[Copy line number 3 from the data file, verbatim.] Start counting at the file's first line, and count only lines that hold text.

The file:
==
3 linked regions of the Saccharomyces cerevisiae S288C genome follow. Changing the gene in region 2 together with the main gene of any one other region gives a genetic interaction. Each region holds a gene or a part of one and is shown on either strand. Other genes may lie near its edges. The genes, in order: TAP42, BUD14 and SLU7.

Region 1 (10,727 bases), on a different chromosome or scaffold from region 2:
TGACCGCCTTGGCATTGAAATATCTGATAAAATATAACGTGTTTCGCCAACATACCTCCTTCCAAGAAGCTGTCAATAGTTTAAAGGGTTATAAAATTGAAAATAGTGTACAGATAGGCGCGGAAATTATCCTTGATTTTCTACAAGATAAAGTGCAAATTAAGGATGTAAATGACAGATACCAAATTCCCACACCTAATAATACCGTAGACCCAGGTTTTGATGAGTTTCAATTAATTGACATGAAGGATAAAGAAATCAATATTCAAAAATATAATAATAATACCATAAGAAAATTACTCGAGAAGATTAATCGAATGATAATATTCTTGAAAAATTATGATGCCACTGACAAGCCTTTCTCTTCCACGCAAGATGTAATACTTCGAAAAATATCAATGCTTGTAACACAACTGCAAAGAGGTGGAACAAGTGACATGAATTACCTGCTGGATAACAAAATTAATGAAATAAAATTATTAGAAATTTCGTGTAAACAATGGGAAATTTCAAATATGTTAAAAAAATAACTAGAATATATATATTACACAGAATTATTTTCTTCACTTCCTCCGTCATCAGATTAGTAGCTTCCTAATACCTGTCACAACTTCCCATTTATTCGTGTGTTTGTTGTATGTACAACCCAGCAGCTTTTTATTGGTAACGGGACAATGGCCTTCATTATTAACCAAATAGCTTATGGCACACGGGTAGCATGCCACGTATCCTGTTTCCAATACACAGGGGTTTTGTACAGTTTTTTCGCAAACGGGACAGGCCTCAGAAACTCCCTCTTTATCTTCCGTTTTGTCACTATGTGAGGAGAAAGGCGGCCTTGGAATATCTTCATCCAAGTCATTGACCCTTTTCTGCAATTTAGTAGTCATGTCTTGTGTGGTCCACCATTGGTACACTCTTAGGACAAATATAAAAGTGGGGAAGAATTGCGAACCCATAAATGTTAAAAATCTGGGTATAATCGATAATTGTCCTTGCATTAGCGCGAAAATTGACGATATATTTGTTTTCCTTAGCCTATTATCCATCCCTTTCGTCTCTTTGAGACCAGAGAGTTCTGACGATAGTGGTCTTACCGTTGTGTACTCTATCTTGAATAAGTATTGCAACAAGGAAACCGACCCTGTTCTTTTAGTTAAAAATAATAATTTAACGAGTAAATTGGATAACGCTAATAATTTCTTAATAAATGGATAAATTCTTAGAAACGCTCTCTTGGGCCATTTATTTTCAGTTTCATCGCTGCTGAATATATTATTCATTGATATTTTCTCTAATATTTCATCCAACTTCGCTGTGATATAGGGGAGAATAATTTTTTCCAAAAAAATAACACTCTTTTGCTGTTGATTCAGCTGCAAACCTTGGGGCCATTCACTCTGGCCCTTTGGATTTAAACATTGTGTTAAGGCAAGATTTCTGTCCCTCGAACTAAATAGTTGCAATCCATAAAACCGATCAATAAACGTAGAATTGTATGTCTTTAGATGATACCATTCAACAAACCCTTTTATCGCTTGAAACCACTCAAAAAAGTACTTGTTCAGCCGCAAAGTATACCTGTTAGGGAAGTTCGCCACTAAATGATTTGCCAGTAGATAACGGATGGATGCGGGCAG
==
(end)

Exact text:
TGACCGCCTTGGCATTGAAATATCTGATAAAATATAACGTGTTTCGCCAACATACCTCCTTCCAAGAAGCTGTCAATAGTTTAAAGGGTTATAAAATTGAAAATAGTGTACAGATAGGCGCGGAAATTATCCTTGATTTTCTACAAGATAAAGTGCAAATTAAGGATGTAAATGACAGATACCAAATTCCCACACCTAATAATACCGTAGACCCAGGTTTTGATGAGTTTCAATTAATTGACATGAAGGATAAAGAAATCAATATTCAAAAATATAATAATAATACCATAAGAAAATTACTCGAGAAGATTAATCGAATGATAATATTCTTGAAAAATTATGATGCCACTGACAAGCCTTTCTCTTCCACGCAAGATGTAATACTTCGAAAAATATCAATGCTTGTAACACAACTGCAAAGAGGTGGAACAAGTGACATGAATTACCTGCTGGATAACAAAATTAATGAAATAAAATTATTAGAAATTTCGTGTAAACAATGGGAAATTTCAAATATGTTAAAAAAATAACTAGAATATATATATTACACAGAATTATTTTCTTCACTTCCTCCGTCATCAGATTAGTAGCTTCCTAATACCTGTCACAACTTCCCATTTATTCGTGTGTTTGTTGTATGTACAACCCAGCAGCTTTTTATTGGTAACGGGACAATGGCCTTCATTATTAACCAAATAGCTTATGGCACACGGGTAGCATGCCACGTATCCTGTTTCCAATACACAGGGGTTTTGTACAGTTTTTTCGCAAACGGGACAGGCCTCAGAAACTCCCTCTTTATCTTCCGTTTTGTCACTATGTGAGGAGAAAGGCGGCCTTGGAATATCTTCATCCAAGTCATTGACCCTTTTCTGCAATTTAGTAGTCATGTCTTGTGTGGTCCACCATTGGTACACTCTTAGGACAAATATAAAAGTGGGGAAGAATTGCGAACCCATAAATGTTAAAAATCTGGGTATAATCGATAATTGTCCTTGCATTAGCGCGAAAATTGACGATATATTTGTTTTCCTTAGCCTATTATCCATCCCTTTCGTCTCTTTGAGACCAGAGAGTTCTGACGATAGTGGTCTTACCGTTGTGTACTCTATCTTGAATAAGTATTGCAACAAGGAAACCGACCCTGTTCTTTTAGTTAAAAATAATAATTTAACGAGTAAATTGGATAACGCTAATAATTTCTTAATAAATGGATAAATTCTTAGAAACGCTCTCTTGGGCCATTTATTTTCAGTTTCATCGCTGCTGAATATATTATTCATTGATATTTTCTCTAATATTTCATCCAACTTCGCTGTGATATAGGGGAGAATAATTTTTTCCAAAAAAATAACACTCTTTTGCTGTTGATTCAGCTGCAAACCTTGGGGCCATTCACTCTGGCCCTTTGGATTTAAACATTGTGTTAAGGCAAGATTTCTGTCCCTCGAACTAAATAGTTGCAATCCATAAAACCGATCAATAAACGTAGAATTGTATGTCTTTAGATGATACCATTCAACAAACCCTTTTATCGCTTGAAACCACTCAAAAAAGTACTTGTTCAGCCGCAAAGTATACCTGTTAGGGAAGTTCGCCACTAAATGATTTGCCAGTAGATAACGGATGGATGCGGGCAG